More On Rudy's Financial Backers
From The Daily Telegraph:
Some of the biggest Republican donors to George W Bush's presidential campaigns are backing Rudy Giuliani, the former New York mayor, for the White House as the candidate who can beat Hillary Clinton in 2008.There are two important points expressed by the people at the meeting. The first of which pertains to Sen. McCain:
Over a private lunch of sea bass and hamburgers at New York's 21 Club recently, Mr Giuliani addressed nearly three dozen of the men who helped propel Mr Bush to the presidency. They included "Pioneers", who donated more than $100,000 to Bush campaigns, and "Rangers" who gave at least $200,000.
Secondly, regarding Rudy's social positions:
Patrick Oxford, a major Bush contributor from Houston who attended the lunch, said that despite having courted the top Bush donors for years, Senator John McCain, seen as the Republican front runner for 2008, had not persuaded all of them.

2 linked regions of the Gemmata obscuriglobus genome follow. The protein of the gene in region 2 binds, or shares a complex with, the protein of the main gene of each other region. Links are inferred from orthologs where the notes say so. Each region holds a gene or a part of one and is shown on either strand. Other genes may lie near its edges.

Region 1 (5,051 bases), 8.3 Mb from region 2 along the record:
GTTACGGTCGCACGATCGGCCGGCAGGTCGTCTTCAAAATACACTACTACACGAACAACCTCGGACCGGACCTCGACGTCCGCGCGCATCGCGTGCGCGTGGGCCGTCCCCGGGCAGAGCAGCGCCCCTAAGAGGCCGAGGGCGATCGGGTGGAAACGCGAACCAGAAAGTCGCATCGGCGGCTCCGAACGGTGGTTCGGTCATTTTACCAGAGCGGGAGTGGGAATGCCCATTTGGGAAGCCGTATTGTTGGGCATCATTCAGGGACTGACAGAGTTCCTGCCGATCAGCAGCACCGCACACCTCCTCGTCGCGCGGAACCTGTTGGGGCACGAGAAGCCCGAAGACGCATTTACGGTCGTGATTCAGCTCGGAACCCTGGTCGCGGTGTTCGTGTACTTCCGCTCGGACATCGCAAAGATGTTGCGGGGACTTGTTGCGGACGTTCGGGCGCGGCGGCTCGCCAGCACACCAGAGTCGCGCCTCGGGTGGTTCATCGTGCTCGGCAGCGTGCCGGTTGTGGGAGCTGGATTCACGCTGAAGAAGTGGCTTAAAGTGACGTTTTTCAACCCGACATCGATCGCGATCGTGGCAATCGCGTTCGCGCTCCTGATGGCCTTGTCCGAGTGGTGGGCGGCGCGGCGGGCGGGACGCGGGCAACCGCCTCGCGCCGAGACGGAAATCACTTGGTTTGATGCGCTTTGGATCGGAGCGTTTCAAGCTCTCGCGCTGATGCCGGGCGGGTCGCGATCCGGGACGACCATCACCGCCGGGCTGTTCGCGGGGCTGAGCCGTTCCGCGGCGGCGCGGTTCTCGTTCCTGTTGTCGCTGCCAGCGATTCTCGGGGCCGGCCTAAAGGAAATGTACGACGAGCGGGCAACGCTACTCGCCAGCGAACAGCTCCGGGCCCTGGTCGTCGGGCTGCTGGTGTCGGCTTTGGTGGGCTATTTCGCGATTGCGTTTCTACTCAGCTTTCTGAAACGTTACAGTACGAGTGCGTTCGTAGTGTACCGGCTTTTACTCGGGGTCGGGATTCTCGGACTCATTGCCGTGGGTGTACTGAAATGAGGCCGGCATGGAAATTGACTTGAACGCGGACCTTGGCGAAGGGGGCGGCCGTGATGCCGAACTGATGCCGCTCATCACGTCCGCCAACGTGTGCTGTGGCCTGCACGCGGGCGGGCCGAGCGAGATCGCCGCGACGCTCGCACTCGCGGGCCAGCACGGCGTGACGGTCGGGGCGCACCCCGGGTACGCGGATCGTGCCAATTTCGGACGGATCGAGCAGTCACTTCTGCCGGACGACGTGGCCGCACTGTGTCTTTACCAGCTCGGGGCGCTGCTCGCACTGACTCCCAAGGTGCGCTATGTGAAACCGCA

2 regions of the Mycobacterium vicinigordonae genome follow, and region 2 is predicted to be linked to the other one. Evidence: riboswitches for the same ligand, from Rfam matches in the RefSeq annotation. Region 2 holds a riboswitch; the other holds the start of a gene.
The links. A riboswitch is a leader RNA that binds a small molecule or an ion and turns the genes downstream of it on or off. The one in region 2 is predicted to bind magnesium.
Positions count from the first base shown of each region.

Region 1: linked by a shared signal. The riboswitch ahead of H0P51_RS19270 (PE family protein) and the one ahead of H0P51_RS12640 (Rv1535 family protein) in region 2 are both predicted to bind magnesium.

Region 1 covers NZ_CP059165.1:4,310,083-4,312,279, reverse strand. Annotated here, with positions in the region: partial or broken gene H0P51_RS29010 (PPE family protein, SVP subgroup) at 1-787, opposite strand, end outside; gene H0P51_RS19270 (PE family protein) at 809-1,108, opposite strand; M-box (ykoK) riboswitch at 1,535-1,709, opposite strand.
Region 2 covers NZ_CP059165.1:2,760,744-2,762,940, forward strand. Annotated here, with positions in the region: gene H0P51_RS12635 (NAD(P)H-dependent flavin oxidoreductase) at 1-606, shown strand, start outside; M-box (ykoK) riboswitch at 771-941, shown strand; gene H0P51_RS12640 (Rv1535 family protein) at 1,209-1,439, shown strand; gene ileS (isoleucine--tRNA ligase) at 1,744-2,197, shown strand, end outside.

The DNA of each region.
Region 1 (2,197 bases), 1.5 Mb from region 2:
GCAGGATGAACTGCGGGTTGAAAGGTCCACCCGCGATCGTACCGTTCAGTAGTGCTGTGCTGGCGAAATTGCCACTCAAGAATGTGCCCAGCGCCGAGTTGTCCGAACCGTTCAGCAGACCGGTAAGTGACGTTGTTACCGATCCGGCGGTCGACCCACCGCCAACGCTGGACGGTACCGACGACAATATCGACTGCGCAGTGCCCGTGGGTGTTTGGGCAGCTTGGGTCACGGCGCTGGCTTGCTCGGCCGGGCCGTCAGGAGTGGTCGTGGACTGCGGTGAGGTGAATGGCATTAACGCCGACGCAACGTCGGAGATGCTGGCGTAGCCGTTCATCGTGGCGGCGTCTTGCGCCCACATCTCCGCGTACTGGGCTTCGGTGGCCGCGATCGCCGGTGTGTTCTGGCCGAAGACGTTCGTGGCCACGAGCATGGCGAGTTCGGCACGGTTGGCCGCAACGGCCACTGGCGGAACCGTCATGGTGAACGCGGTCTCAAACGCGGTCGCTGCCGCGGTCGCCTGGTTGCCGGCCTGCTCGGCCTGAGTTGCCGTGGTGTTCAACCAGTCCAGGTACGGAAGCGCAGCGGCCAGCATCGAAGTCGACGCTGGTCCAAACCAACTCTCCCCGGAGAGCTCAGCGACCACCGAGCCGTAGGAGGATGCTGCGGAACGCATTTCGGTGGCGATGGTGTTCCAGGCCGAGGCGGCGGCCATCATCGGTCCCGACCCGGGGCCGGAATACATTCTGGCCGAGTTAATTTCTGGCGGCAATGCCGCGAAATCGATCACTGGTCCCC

"Every Republican leader and fundraiser has had the chance to contribute to or join the McCain team. If he's not seen to be the inevitable choice by now, perhaps that signals something," Mr Oxford said.
"The great success of President Bush in 2000 was that he created an aura of inevitability relatively early. I suspect that's been the McCain effort as well and the polling numbers don't reflect that he's done that."
This is really the most important thing that we can take away from this article. Hizzoner made a point to address the concerns of these financial heavy hitters in order to convince them that his past social views can be addressed in a way that will be acceptable to the people who vote in the primaries. From what we know, Rudy was successful.
Mr. Giuliani is seen as a hero of the September 11th attacks for his dignified and patriotic performance as New York mayor, as well as being known as a foreign policy hawk. He has therefore been able to tackle head-on the concerns that his liberal stances on abortion, gun control and gay marriage make him unacceptable to ordinary Republicans.
"Closer analysis will find that his positions on those three particular issues are not hands-down odious to the Republican rank and file," said Mr Oxford.